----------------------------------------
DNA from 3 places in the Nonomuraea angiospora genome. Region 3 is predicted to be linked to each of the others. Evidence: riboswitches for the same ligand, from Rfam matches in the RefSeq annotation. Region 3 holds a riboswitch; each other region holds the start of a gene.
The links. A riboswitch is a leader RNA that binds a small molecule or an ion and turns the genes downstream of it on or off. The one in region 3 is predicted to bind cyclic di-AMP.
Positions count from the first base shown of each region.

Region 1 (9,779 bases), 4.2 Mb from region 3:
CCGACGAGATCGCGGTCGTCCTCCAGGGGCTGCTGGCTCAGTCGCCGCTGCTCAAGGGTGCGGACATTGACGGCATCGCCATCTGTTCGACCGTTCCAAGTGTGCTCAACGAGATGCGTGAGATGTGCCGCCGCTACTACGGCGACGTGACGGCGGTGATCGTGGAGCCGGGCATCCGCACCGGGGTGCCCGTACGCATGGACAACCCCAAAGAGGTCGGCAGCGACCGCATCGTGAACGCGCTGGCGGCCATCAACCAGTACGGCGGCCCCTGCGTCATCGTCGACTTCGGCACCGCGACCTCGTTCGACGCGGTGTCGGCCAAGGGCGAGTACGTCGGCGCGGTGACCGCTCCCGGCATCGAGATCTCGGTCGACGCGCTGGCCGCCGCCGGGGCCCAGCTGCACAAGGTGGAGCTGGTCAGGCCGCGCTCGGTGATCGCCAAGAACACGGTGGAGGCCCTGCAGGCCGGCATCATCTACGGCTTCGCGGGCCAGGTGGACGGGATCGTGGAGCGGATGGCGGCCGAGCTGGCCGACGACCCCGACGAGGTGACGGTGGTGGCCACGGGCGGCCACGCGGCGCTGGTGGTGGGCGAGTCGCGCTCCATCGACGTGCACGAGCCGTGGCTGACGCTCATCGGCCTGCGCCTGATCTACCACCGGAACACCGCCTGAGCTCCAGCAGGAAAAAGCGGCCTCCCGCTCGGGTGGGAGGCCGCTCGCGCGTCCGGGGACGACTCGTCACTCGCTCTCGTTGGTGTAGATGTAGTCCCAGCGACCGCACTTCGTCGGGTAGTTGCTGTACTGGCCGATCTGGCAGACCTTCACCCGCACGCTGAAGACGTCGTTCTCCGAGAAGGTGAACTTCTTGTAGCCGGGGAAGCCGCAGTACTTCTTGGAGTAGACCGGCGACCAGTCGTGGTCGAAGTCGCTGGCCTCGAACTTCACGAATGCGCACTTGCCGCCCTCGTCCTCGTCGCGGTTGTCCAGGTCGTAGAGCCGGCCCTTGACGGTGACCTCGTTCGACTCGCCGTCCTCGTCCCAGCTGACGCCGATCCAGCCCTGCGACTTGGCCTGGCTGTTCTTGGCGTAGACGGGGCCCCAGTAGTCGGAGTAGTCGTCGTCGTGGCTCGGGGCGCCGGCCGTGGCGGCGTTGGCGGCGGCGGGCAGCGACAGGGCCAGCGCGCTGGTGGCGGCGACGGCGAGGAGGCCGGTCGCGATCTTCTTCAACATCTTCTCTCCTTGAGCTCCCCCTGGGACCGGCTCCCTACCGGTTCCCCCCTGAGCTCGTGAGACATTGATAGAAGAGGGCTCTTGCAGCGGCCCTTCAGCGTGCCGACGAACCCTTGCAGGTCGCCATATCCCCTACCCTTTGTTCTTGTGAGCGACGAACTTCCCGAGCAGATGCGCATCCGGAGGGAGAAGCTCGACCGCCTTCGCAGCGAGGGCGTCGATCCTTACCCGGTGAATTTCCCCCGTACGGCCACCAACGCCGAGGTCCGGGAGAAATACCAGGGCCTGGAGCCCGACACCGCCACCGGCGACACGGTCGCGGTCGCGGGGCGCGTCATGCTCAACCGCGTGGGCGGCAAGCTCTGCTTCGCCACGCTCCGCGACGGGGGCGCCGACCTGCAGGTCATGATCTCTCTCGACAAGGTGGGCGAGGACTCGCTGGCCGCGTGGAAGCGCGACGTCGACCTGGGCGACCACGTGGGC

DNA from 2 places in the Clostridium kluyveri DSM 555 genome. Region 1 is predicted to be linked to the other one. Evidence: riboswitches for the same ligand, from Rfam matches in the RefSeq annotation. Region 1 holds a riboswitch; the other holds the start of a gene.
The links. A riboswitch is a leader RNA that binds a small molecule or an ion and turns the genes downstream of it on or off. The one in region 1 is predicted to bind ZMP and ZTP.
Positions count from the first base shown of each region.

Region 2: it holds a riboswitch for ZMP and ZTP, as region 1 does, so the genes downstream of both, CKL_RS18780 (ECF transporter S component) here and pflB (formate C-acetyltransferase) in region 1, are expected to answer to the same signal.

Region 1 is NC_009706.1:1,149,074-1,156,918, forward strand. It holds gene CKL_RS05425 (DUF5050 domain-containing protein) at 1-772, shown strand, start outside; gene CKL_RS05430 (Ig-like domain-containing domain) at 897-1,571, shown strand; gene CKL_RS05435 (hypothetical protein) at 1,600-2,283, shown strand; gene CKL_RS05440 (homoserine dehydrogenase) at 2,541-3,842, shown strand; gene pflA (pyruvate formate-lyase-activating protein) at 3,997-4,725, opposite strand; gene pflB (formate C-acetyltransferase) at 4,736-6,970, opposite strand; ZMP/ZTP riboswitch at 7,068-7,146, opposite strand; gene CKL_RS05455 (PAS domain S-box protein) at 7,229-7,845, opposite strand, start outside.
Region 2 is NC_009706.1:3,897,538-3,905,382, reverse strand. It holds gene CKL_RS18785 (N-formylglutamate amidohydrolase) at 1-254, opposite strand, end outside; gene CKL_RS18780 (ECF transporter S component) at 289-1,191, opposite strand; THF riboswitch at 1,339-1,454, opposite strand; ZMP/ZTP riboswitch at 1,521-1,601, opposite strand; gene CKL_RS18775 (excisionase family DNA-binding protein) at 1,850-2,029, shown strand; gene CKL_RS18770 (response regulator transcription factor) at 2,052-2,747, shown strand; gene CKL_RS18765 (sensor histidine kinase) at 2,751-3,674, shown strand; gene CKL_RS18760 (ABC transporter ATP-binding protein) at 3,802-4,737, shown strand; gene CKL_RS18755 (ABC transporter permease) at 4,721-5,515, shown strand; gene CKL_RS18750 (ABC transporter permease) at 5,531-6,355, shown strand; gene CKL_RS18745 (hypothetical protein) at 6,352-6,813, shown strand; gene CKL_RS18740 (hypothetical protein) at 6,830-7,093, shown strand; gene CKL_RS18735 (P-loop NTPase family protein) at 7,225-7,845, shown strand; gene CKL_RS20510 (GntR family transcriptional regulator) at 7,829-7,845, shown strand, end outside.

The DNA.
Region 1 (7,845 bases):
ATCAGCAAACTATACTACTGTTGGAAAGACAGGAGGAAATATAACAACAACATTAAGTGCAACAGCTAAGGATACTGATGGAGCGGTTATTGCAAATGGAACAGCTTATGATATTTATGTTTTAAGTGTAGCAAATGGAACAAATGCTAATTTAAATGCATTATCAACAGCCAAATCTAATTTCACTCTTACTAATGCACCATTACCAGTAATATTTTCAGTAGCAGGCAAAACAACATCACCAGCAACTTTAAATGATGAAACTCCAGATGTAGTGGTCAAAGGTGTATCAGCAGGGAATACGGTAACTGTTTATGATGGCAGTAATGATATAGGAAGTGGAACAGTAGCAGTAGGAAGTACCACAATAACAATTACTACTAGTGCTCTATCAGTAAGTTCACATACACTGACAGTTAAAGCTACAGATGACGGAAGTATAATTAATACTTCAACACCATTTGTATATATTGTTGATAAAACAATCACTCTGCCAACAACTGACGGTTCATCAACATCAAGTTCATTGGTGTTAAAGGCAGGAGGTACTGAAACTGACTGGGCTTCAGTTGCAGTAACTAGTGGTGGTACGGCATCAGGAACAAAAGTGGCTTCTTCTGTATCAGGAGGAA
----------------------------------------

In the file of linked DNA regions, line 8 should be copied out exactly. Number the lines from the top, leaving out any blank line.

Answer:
Positions count from the first base shown of each region.